The translation of research into practice is one of the most pivotal responsibilities of nurse leaders in any organization. As a result of the need for reforms in nursing education discussed by McCabe (2006), it is expected that nurses will apply evidence-based practices (EBP) in their daily routine, thus renovating services to make them more transparent and effective. To ensure that the abovementioned outcome, research should also be conducted in terms of EPB models or frameworks.We will write a custom Nursing: Guiding Translational Projects specifically for you
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From the variety of options, the Knowledge to Action (KTA) framework seems to be the most relevant for a Home Health Care Agency. According to Field, Booth, Ilott, and Gerrish (2014), the identified framework aims at improving implementation efforts and consists of such components as knowledge creation and an action cycle (Figure 1).
Guiding Translational Projects
Since the Home Health Care Agency is an organization that provides different care for every patient in various situations, the EBP framework should ensure adjustment to local contexts, which is one of the key provisions of KTA. One important area is assessing barriers on the way to the project implementation and its further continuous monitoring, which is also covered by KTA. Those patients who need home health care usually require specific services, and KTA is flexible enough as its phases may be adopted both simultaneously and sequentially (Field et al., 2014).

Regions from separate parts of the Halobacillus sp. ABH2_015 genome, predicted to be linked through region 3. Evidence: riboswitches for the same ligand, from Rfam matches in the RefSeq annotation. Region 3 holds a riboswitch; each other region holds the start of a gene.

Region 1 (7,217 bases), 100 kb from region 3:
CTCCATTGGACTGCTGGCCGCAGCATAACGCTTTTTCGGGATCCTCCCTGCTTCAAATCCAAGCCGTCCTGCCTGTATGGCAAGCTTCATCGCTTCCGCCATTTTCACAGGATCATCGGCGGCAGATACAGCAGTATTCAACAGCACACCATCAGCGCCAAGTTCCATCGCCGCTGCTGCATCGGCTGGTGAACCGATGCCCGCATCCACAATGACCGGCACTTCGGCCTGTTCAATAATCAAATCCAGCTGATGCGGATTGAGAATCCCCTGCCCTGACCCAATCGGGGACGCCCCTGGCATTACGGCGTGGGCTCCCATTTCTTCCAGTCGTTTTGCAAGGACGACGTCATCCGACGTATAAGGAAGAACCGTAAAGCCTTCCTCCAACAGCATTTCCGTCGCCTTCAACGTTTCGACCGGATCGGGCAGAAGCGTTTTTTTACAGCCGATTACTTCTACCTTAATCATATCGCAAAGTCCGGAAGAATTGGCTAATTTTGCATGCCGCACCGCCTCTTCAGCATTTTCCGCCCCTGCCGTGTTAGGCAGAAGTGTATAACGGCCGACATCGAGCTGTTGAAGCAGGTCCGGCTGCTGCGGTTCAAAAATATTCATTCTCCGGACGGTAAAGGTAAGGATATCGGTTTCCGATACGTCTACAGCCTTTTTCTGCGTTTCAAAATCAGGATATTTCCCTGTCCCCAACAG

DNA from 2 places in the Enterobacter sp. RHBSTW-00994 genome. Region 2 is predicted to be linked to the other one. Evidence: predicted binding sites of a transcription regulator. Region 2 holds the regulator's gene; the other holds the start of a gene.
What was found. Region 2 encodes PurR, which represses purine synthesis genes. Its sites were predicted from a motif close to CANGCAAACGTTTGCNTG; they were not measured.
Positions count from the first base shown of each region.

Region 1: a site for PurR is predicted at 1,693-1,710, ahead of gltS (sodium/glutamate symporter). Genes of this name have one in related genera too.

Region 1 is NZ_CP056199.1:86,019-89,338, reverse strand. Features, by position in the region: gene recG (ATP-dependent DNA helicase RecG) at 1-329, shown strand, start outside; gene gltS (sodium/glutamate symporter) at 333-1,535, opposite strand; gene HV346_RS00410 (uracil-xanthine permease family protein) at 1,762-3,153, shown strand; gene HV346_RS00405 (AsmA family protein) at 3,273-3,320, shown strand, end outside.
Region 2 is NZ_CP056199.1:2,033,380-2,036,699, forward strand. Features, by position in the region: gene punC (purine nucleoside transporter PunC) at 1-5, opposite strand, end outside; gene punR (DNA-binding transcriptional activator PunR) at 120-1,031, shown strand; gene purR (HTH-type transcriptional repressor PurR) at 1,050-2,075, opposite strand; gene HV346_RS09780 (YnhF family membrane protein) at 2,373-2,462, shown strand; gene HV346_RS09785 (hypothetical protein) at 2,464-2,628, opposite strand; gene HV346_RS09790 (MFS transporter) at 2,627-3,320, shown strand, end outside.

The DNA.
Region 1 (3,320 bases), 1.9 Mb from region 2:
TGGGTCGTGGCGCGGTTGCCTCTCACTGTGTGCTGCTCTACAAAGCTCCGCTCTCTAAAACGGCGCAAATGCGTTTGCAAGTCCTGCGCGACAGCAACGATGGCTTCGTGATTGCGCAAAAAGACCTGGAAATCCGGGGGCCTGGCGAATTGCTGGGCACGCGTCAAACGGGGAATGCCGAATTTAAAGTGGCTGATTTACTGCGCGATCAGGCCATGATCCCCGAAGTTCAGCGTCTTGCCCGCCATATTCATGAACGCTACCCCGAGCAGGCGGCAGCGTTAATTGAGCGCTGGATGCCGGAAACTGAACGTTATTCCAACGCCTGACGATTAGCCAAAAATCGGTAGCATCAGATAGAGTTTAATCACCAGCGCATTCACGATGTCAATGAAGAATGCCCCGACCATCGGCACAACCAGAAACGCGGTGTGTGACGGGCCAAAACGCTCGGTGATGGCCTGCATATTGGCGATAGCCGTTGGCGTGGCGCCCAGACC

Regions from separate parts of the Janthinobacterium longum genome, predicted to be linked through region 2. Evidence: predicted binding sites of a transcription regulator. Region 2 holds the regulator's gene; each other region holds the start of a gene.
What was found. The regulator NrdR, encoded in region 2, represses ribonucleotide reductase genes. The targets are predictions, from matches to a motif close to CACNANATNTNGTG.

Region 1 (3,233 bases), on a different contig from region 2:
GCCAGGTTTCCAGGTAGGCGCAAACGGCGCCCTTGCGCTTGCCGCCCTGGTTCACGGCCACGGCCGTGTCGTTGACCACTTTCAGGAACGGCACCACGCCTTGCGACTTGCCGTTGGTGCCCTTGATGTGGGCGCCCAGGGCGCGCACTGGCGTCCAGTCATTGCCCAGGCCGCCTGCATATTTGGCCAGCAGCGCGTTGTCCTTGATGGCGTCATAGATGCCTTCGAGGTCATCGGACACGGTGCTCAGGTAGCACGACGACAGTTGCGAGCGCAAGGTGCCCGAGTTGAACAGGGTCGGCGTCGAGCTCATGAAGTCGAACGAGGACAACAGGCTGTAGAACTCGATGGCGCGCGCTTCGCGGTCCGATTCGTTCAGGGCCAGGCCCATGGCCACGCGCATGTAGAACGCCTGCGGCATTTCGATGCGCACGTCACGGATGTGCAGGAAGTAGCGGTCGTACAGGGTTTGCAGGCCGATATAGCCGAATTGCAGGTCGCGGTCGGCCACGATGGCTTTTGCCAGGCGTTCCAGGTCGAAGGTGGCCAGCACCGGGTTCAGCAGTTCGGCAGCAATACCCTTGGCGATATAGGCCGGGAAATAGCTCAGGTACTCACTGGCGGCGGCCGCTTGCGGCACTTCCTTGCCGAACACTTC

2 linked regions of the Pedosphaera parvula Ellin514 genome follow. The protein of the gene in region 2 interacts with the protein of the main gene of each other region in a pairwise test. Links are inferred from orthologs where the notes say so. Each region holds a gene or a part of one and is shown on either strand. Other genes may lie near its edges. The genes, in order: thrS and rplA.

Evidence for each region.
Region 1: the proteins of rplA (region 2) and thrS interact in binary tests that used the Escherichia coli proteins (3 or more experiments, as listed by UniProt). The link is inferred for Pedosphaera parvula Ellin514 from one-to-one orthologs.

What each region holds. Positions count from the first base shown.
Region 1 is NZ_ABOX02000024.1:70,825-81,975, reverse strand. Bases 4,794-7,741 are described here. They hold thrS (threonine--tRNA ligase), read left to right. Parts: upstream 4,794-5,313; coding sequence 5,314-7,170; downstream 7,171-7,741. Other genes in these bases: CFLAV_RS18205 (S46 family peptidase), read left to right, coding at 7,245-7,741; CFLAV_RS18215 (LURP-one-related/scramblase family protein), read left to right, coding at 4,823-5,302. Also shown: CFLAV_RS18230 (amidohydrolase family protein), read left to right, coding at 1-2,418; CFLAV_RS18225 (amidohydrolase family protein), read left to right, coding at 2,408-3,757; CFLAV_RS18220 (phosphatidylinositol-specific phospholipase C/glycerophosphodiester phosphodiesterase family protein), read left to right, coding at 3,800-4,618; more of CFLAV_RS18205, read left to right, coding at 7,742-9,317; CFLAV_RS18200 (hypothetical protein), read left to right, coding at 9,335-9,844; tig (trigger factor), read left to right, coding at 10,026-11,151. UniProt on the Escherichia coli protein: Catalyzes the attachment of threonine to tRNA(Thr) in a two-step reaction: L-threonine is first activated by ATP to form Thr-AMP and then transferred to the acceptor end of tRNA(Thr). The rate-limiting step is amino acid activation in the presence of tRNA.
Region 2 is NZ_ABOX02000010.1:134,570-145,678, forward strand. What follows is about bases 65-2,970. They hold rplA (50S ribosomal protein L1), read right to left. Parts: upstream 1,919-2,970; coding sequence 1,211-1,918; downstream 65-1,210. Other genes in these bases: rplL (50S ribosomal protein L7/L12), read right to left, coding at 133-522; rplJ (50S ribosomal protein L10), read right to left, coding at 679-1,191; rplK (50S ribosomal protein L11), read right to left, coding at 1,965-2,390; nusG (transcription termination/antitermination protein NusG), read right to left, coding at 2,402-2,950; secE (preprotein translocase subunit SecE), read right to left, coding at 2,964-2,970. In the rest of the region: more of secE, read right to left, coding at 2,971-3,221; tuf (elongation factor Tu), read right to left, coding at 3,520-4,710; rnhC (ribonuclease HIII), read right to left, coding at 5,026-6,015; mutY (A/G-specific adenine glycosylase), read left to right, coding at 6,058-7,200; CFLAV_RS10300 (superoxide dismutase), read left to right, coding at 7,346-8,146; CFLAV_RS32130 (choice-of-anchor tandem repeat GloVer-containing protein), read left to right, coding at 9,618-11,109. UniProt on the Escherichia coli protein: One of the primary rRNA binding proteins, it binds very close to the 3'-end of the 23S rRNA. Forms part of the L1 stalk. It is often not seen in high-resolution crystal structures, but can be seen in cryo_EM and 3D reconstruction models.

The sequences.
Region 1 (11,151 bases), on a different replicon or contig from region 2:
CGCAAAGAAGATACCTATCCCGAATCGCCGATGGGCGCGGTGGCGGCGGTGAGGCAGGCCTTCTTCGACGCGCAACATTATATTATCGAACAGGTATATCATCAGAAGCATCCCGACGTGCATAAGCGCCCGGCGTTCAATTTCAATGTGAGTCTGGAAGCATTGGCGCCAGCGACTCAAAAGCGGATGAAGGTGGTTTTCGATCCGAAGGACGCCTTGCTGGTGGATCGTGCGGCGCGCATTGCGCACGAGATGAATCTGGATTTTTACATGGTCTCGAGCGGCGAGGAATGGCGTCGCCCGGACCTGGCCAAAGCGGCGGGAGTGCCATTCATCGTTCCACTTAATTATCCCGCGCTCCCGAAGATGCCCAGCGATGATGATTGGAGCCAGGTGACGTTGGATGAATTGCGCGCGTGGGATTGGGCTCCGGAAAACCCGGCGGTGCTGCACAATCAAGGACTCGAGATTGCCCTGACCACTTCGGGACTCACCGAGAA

The dynamic character of the identified framework meets the goals of the Home Health Care Agency, especially its paramount mission of assisting people in changing their daily lifestyles for the better. Thus, it becomes evident that KTA will be beneficial for collecting necessary data, initiating intervention strategies, and analyzing outcomes.
Field, B., Booth, A., Ilott, I., & Gerrish, K. (2014). Using the knowledge to action framework in practice: A citation analysis and systematic review. Implementation Science, 9(1), 172-186.
McCabe, S. (2006). What does it take to make a nurse? Considerations of the CNL and DNP role development. Perspectives in Psychiatric Care, 42(4), 252-255.